Sunday, December 05, 2004

More on Pat Tillman

Columnist Phillip Carter feels that the Washington Post article on Pat Tillman's death by friendly fire doesn't diminish his sacrifice or his memory. It certainly shouldn't, and perhaps it wasn't intended to. The controversy, if that's what it is, centers on the Post's motives.

Mr. Carter has a deserved reputation for military expertise, not to mention an illustrious family name. However, he makes the mistake of giving the press too much credit. He apparently thinks that without this latest rehash by the Post, the Army won't take the friendly fire incident seriously and won't react appropriately. That's indicative of the prevailing attitude in the mainstream media that the government, including the military, is full of bumbling, dishonest, evil idiots who would sink the Republic if it weren't for the press.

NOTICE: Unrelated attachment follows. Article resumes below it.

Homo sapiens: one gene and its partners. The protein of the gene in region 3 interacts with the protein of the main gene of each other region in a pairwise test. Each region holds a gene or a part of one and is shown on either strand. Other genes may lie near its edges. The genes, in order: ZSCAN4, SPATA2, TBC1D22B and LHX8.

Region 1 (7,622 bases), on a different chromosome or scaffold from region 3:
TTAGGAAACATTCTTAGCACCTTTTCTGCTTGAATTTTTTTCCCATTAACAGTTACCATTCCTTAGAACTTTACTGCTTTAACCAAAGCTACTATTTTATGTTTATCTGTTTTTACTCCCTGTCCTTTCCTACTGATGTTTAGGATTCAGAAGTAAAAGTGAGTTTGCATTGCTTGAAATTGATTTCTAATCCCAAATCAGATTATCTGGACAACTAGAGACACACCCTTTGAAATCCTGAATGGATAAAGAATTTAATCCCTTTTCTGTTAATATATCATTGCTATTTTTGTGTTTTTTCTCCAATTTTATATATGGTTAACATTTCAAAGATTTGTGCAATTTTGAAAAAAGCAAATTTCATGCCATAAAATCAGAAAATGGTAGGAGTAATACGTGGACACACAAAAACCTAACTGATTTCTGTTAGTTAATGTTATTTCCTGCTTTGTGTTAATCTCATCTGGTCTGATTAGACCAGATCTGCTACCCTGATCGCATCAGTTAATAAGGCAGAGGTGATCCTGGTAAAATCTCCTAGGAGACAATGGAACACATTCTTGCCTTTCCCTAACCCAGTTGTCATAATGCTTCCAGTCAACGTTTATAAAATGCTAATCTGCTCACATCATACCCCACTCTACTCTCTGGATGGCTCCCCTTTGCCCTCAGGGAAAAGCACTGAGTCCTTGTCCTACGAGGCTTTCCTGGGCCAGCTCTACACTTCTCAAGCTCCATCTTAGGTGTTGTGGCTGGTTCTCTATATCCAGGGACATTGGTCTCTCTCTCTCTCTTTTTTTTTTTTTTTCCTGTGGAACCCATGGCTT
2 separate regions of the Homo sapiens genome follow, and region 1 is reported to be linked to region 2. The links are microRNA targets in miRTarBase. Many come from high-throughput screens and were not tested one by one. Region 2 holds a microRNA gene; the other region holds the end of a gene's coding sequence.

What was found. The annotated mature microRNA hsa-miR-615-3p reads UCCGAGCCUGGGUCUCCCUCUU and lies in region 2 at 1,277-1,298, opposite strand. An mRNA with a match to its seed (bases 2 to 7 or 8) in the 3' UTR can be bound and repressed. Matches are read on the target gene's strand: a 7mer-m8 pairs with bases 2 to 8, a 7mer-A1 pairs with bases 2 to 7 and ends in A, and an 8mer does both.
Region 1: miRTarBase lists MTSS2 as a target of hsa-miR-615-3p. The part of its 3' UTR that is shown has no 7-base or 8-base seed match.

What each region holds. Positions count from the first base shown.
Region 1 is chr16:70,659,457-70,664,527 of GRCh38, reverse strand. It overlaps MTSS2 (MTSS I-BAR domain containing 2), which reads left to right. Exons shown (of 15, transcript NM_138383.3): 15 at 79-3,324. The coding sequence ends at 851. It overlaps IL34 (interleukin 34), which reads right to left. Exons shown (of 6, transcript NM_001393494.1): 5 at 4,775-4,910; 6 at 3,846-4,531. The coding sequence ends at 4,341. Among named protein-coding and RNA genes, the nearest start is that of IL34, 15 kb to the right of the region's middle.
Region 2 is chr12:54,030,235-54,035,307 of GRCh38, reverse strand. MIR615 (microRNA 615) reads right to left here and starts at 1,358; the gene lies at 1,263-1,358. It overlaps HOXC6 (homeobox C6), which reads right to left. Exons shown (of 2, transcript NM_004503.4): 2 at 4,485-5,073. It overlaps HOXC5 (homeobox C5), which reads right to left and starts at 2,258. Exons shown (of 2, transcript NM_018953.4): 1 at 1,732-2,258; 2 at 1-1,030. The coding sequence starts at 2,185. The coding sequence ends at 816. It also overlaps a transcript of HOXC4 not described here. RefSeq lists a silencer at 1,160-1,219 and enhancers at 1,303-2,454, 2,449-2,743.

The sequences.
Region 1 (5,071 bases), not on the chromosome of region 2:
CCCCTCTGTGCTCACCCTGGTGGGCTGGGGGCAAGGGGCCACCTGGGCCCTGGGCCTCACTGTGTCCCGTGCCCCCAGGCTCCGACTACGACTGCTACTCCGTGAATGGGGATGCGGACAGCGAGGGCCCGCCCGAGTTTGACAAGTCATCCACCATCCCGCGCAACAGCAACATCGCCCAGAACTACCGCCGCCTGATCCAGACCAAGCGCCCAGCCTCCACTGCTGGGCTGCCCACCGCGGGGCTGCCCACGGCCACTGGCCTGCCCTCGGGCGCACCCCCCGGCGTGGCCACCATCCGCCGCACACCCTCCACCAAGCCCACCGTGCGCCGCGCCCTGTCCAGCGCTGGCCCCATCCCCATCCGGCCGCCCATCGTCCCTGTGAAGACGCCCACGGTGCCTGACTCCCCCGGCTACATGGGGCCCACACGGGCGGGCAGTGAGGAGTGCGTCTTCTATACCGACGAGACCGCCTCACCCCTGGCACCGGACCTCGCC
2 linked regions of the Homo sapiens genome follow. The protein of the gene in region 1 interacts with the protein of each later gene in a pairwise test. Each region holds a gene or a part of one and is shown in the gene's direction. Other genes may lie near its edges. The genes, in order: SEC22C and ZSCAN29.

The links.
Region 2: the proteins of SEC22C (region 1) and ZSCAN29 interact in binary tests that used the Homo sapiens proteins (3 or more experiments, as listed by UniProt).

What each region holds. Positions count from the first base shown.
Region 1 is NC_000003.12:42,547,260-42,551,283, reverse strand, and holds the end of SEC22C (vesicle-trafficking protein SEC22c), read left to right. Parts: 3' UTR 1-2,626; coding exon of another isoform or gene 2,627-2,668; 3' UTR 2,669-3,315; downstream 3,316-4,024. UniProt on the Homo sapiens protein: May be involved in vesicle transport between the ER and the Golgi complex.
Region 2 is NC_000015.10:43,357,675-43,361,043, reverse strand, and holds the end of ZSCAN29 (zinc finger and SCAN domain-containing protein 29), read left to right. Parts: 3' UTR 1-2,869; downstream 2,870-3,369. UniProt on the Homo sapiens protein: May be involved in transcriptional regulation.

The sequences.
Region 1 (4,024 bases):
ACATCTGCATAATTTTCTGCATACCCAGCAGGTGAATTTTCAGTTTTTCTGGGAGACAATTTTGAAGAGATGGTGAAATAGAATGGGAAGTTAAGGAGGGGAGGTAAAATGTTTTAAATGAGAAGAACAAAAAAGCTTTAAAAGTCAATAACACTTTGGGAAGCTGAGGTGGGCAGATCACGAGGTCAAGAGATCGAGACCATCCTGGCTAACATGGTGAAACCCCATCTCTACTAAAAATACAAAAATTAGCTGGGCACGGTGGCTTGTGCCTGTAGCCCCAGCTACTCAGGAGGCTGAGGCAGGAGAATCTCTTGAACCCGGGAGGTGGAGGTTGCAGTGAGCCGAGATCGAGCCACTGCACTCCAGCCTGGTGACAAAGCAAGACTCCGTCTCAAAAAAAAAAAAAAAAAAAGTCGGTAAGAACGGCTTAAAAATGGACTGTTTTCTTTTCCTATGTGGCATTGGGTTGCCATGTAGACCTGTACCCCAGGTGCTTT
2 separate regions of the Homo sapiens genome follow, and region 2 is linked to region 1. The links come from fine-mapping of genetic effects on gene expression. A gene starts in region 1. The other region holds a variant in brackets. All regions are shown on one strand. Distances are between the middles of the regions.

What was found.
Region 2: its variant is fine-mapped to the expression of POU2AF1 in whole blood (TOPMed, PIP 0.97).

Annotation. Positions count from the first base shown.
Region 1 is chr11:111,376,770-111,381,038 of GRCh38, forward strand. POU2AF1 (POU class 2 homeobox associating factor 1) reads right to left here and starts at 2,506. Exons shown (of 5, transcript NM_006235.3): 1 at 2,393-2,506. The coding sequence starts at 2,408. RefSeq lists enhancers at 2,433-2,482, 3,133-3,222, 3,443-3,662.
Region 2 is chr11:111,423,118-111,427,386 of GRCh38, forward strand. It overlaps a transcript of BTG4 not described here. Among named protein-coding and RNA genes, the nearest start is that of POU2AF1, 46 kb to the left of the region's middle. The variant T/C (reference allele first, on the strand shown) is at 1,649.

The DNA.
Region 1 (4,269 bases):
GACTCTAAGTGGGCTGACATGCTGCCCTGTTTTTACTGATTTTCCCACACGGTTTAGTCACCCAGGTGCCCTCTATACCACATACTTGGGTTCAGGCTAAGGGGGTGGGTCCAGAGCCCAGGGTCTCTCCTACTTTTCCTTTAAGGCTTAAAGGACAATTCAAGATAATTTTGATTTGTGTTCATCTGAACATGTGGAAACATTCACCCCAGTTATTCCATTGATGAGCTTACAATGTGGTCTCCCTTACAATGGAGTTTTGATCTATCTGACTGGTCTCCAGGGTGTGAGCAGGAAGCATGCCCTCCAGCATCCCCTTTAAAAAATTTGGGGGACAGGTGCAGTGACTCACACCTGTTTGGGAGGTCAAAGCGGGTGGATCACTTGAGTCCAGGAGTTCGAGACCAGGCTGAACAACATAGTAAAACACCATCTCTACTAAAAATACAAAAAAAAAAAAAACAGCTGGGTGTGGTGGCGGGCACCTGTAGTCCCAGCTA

There's plenty of evidence indicating most people are weary of self-important reporters and editors bashing the government, its leaders, and the people who serve in it. After the evidence of the past few years, including Dan Rather, the New York Times, et al., how could we be expected to feel otherwise?


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